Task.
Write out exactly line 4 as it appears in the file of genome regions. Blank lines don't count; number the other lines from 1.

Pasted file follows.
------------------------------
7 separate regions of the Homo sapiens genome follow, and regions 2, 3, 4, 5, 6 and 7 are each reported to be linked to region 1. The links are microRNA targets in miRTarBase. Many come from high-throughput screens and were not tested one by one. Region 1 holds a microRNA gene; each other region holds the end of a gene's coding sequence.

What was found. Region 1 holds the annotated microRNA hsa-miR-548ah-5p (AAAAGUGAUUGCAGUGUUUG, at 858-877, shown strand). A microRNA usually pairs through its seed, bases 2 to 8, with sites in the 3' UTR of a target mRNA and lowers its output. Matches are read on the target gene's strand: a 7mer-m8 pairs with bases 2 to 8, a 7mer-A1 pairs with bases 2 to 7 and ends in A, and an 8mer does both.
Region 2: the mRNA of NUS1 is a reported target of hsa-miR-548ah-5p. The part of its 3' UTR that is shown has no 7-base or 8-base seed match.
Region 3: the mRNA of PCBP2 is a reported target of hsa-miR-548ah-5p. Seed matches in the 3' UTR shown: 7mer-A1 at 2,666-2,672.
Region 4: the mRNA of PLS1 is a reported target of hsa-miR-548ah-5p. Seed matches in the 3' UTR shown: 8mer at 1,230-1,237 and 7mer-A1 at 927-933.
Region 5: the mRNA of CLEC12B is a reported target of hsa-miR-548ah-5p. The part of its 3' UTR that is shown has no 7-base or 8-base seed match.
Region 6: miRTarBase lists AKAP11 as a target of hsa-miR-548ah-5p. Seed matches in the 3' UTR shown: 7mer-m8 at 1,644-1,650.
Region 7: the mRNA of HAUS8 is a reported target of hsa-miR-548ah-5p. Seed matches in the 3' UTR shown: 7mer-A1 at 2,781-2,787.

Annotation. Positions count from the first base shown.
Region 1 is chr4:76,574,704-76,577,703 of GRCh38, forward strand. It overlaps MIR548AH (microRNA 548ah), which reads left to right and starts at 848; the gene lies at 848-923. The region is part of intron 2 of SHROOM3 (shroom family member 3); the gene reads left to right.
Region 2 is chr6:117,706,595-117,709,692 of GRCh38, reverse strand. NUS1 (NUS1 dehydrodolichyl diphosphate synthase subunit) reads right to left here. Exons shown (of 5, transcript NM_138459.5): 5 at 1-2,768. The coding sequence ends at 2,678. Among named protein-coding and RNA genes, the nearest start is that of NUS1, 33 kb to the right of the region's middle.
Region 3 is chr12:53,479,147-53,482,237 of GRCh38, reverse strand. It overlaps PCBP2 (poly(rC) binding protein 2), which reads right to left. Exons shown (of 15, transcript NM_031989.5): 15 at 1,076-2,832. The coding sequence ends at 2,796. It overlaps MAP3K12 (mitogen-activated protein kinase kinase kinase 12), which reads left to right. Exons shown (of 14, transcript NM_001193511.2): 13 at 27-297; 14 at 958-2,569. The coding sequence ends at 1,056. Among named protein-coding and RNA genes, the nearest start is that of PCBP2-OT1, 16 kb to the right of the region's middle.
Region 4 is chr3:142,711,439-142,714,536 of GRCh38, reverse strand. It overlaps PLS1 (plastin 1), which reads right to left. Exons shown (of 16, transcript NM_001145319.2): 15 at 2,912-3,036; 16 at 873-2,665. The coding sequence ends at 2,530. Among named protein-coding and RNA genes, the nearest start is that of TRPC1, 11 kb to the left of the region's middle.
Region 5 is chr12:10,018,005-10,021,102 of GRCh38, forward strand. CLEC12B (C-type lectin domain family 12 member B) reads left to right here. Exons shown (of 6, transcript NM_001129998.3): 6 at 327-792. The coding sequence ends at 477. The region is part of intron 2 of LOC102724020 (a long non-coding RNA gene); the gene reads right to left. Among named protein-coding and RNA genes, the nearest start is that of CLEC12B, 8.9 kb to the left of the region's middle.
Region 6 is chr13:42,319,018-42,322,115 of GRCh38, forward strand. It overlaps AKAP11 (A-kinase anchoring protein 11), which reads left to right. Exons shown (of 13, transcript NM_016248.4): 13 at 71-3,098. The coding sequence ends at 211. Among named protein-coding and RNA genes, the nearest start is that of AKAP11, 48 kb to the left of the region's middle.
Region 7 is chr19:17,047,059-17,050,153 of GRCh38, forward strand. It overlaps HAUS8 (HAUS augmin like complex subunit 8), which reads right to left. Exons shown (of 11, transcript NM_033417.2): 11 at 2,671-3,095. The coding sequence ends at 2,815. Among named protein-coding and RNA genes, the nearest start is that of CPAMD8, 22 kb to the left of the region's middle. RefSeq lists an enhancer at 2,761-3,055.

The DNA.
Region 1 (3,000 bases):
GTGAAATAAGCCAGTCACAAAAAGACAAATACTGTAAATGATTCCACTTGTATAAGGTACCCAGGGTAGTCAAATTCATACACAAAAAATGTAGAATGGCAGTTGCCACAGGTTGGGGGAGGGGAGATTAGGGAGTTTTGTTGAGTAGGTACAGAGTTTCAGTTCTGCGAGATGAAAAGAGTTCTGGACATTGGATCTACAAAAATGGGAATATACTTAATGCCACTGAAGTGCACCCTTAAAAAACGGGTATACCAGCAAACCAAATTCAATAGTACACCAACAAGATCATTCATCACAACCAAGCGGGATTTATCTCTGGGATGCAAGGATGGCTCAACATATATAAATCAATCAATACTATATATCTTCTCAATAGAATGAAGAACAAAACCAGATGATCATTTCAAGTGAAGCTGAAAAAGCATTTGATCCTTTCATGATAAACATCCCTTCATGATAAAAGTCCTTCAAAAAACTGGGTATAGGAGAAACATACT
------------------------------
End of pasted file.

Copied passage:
Region 3: the mRNA of PCBP2 is a reported target of hsa-miR-548ah-5p. Seed matches in the 3' UTR shown: 7mer-A1 at 2,666-2,672.